What is a “social movement” | MovementsRethink part 4

A movement is an organized set of constituents (people) pursuing a common political agenda of change through collective action.

– Batliwala, 2012

I remember years ago, in Amsterdam when I had just entered the sex workers’ rights movement, an academic involved in sex worker’s rights rights told me that movements were the collective written/documented/produced body of a specific activist stream; here she questioned the existence of a “Dutch sex worker’s rights movement”. At that stage, which was 2005, any sex worker’s rights activism was limited to a few individuals, and apart from health specific works, very little was produced regarding sex worker’s rights and even less produced by sex workers themselves (apart from the “survival memoirs” perhaps…)

The question about “what is a social movement?” came up yesterday, and is being explored today. Personally I’m not sure if I agree with the description that my friend then put forward, though she has a point that history will remember movements (and validate it) according to what is left behind, what is “tangible”. In the age of Web 2.0, production of knowledge is a lot easier, the internet allows self publishing in the forms of blogs, status updates, tweets, etc. and it is being more and more acknowledged. Even at this meeting, reporting is done through blogposts written about each day by the official rapporteur, instead of waiting for an official meeting report that is usually a digital version of something that used to be printed and mailed.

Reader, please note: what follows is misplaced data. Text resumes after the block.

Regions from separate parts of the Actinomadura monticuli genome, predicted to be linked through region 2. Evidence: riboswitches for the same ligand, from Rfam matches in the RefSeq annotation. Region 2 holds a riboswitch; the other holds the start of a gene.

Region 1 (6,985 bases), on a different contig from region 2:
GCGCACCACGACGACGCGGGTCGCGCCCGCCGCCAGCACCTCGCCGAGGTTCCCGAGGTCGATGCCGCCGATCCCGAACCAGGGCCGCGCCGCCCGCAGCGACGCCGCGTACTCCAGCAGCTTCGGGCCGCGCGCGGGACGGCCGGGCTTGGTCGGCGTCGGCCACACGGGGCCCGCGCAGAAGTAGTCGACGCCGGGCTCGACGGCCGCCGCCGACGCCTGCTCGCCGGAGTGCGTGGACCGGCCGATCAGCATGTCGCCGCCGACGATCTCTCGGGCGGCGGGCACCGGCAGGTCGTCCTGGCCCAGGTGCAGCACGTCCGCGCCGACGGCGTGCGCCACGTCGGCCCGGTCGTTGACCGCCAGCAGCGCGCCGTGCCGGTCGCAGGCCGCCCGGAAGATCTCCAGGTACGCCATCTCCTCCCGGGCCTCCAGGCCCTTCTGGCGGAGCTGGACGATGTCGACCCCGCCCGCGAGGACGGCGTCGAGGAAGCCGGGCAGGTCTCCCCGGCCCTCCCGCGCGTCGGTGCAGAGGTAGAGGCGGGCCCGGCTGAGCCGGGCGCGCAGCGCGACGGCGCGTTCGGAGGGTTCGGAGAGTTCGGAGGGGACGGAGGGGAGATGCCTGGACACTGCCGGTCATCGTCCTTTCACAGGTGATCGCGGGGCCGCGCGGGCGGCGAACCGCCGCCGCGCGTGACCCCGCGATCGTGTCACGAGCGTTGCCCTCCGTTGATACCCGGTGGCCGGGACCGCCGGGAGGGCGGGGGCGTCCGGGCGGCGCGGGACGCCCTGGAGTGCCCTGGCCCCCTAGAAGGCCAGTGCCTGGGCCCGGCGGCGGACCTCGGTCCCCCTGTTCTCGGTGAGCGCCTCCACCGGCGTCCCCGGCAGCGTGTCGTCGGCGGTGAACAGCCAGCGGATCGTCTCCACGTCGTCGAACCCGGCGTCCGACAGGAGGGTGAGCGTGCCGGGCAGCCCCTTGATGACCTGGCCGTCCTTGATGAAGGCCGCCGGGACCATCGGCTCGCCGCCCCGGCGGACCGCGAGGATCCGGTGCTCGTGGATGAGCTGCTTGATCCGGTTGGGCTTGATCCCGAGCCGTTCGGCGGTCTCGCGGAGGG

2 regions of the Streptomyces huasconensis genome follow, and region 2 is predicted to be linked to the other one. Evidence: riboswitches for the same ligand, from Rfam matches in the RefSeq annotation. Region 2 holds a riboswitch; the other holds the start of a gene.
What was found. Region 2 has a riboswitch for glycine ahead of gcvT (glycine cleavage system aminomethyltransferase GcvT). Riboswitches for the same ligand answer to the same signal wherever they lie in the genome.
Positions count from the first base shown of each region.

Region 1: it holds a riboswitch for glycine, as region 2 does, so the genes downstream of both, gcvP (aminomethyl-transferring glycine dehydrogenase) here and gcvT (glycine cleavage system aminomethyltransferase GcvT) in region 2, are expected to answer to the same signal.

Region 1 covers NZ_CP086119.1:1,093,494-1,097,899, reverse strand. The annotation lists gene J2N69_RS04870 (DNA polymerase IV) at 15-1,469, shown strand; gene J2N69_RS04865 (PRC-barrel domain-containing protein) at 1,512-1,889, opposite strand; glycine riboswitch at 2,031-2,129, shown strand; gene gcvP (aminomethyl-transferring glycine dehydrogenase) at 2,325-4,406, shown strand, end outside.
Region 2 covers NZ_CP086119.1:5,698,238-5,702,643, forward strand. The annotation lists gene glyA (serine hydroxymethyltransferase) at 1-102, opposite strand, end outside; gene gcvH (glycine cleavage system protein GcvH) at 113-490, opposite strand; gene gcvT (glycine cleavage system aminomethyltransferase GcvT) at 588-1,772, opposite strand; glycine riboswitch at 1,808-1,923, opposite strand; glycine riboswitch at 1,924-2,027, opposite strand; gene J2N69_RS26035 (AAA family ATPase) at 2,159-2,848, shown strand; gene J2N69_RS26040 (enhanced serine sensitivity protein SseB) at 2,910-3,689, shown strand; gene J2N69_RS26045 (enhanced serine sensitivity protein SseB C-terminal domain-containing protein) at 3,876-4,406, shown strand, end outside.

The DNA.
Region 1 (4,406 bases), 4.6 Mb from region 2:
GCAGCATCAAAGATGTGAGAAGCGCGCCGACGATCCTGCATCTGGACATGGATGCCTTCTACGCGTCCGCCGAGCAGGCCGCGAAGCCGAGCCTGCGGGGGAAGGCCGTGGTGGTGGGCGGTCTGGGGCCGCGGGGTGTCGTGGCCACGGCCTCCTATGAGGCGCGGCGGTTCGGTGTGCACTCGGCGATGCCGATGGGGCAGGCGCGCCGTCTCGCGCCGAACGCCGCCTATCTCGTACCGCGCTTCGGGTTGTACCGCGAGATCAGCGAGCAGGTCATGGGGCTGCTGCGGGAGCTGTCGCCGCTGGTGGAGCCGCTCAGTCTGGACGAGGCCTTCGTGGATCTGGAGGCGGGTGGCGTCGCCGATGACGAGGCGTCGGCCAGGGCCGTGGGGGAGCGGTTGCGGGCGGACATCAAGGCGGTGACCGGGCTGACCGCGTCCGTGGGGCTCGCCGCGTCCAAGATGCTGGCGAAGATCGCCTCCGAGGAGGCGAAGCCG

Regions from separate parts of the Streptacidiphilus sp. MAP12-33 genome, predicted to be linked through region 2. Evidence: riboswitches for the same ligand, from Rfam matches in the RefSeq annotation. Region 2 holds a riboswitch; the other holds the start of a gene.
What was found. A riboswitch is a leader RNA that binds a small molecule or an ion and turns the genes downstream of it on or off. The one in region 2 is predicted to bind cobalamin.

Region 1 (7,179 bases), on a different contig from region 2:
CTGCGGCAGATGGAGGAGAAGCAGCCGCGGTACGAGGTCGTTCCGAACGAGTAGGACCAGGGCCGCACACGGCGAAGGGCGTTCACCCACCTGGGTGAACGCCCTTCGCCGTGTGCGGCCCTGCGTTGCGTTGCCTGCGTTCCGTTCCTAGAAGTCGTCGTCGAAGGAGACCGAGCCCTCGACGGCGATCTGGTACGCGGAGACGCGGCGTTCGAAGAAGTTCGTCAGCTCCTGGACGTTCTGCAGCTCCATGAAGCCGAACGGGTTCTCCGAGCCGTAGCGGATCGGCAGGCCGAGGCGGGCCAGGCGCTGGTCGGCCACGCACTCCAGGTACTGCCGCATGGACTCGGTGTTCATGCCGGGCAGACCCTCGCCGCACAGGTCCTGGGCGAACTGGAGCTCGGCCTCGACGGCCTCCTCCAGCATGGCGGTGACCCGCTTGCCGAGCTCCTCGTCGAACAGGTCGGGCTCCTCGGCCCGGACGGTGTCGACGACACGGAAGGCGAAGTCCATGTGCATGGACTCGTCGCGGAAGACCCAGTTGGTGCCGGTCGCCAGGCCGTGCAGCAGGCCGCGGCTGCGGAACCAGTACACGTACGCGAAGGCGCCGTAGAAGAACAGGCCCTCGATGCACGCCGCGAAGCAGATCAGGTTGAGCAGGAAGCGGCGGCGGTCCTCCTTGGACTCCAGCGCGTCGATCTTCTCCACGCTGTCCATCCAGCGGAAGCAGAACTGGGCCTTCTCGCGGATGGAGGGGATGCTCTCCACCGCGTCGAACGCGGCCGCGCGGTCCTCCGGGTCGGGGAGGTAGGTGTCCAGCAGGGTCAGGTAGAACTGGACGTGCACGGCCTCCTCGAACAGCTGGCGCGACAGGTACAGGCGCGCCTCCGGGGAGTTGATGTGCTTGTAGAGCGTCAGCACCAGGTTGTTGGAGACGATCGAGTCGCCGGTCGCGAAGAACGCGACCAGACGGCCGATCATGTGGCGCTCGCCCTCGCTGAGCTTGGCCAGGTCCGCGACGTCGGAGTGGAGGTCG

Is a revolution a movement? or simply an event that can be part of a bigger movement (or not)? And how collective does it need to be? Single issue and identity based movements are quite common, formally; I think here about sex worker’s rights movements, LG(BTI) movements, transgender (& intersex) movements, women’s movements, etc. Even this meeting in itself talks about women’s activists, who will stay on tomorrow, while the “others” will leave after today… what are the definitions of women’s activists, and how restricitive, open, closed, collective, individual, identity based (or not), issue based (or not), is that? A clear example in South Africa is SHE, an organisation started by a transgender woman specifically positioned as a transfeminist organisation, trying to position itself both in the women’s movement and the transgender movement in South Africa; the challenge being that such an intersection somewhat challenges some people who have literally asked, when I tell them about it, “so is it a transgender organisation?” Ironically, often a question heard from funders…


Leave a Reply

Fill in your details below or click an icon to log in:

WordPress.com Logo

You are commenting using your WordPress.com account. Log Out / Change )

Twitter picture

You are commenting using your Twitter account. Log Out / Change )

Facebook photo

You are commenting using your Facebook account. Log Out / Change )

Google+ photo

You are commenting using your Google+ account. Log Out / Change )

Connecting to %s